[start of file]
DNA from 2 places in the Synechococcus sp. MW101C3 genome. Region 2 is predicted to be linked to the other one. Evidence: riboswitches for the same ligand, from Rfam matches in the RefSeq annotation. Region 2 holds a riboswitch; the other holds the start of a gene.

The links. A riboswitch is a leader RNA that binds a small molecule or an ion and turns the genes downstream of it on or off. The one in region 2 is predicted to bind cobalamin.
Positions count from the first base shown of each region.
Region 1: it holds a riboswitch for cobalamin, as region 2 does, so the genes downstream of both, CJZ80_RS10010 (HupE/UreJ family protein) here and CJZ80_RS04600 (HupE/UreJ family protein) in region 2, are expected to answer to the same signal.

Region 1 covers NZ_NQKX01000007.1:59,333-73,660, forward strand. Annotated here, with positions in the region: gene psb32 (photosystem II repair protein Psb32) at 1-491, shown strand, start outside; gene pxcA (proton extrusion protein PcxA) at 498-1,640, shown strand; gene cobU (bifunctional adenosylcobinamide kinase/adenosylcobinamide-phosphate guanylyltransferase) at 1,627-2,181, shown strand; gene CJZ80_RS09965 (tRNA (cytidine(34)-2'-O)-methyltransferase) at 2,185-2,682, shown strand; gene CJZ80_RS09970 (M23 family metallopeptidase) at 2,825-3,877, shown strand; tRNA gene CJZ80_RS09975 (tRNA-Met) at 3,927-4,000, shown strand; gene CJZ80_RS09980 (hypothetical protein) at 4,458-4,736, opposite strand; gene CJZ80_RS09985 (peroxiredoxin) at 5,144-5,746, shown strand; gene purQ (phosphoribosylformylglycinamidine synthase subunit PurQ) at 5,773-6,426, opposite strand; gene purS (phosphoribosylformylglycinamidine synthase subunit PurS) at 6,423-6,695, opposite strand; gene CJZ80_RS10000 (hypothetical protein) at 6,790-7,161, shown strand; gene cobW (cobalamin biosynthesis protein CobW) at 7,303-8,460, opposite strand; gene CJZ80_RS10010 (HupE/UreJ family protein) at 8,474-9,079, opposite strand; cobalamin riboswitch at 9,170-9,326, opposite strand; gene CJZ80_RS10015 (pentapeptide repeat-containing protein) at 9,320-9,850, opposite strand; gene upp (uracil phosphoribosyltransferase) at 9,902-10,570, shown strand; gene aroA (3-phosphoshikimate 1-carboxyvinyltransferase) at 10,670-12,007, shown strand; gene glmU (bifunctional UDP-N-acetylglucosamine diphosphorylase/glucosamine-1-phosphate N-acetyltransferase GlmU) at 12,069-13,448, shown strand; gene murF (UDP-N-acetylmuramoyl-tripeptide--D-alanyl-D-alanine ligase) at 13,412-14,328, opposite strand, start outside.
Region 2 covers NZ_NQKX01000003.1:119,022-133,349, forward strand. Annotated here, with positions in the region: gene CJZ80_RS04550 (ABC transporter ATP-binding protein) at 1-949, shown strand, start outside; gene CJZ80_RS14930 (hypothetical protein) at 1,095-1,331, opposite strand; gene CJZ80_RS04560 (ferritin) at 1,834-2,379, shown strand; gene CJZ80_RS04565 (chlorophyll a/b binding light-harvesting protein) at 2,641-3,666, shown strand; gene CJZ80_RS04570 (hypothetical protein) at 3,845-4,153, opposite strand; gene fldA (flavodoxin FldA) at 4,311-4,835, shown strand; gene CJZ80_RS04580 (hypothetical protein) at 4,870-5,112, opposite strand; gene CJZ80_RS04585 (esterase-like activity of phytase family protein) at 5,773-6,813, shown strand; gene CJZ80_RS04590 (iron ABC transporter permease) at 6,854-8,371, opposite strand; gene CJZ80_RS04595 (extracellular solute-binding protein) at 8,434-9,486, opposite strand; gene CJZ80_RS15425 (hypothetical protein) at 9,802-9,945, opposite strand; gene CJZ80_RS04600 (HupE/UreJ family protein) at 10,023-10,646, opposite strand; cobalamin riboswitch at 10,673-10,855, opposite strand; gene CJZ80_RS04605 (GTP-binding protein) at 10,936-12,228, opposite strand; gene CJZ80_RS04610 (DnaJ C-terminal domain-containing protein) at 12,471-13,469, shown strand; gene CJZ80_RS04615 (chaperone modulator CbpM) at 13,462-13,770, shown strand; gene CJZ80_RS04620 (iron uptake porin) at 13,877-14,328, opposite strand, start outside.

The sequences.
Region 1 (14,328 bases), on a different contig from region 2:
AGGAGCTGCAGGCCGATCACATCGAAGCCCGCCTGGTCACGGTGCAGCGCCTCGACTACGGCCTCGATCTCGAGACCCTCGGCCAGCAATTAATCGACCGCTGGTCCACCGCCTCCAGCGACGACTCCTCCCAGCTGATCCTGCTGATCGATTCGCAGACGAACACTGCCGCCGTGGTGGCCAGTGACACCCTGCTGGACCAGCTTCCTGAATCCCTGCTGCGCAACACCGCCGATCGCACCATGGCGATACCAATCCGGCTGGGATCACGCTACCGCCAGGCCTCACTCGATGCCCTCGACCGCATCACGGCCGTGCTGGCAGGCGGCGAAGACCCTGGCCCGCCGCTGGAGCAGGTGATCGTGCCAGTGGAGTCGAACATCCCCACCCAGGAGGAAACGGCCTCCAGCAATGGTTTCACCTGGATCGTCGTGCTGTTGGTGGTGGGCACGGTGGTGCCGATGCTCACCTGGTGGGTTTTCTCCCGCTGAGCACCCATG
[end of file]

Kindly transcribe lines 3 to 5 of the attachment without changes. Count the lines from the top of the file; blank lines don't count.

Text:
Positions count from the first base shown of each region.
Region 1: it holds a riboswitch for cobalamin, as region 2 does, so the genes downstream of both, CJZ80_RS10010 (HupE/UreJ family protein) here and CJZ80_RS04600 (HupE/UreJ family protein) in region 2, are expected to answer to the same signal.

Region 1 covers NZ_NQKX01000007.1:59,333-73,660, forward strand. Annotated here, with positions in the region: gene psb32 (photosystem II repair protein Psb32) at 1-491, shown strand, start outside; gene pxcA (proton extrusion protein PcxA) at 498-1,640, shown strand; gene cobU (bifunctional adenosylcobinamide kinase/adenosylcobinamide-phosphate guanylyltransferase) at 1,627-2,181, shown strand; gene CJZ80_RS09965 (tRNA (cytidine(34)-2'-O)-methyltransferase) at 2,185-2,682, shown strand; gene CJZ80_RS09970 (M23 family metallopeptidase) at 2,825-3,877, shown strand; tRNA gene CJZ80_RS09975 (tRNA-Met) at 3,927-4,000, shown strand; gene CJZ80_RS09980 (hypothetical protein) at 4,458-4,736, opposite strand; gene CJZ80_RS09985 (peroxiredoxin) at 5,144-5,746, shown strand; gene purQ (phosphoribosylformylglycinamidine synthase subunit PurQ) at 5,773-6,426, opposite strand; gene purS (phosphoribosylformylglycinamidine synthase subunit PurS) at 6,423-6,695, opposite strand; gene CJZ80_RS10000 (hypothetical protein) at 6,790-7,161, shown strand; gene cobW (cobalamin biosynthesis protein CobW) at 7,303-8,460, opposite strand; gene CJZ80_RS10010 (HupE/UreJ family protein) at 8,474-9,079, opposite strand; cobalamin riboswitch at 9,170-9,326, opposite strand; gene CJZ80_RS10015 (pentapeptide repeat-containing protein) at 9,320-9,850, opposite strand; gene upp (uracil phosphoribosyltransferase) at 9,902-10,570, shown strand; gene aroA (3-phosphoshikimate 1-carboxyvinyltransferase) at 10,670-12,007, shown strand; gene glmU (bifunctional UDP-N-acetylglucosamine diphosphorylase/glucosamine-1-phosphate N-acetyltransferase GlmU) at 12,069-13,448, shown strand; gene murF (UDP-N-acetylmuramoyl-tripeptide--D-alanyl-D-alanine ligase) at 13,412-14,328, opposite strand, start outside.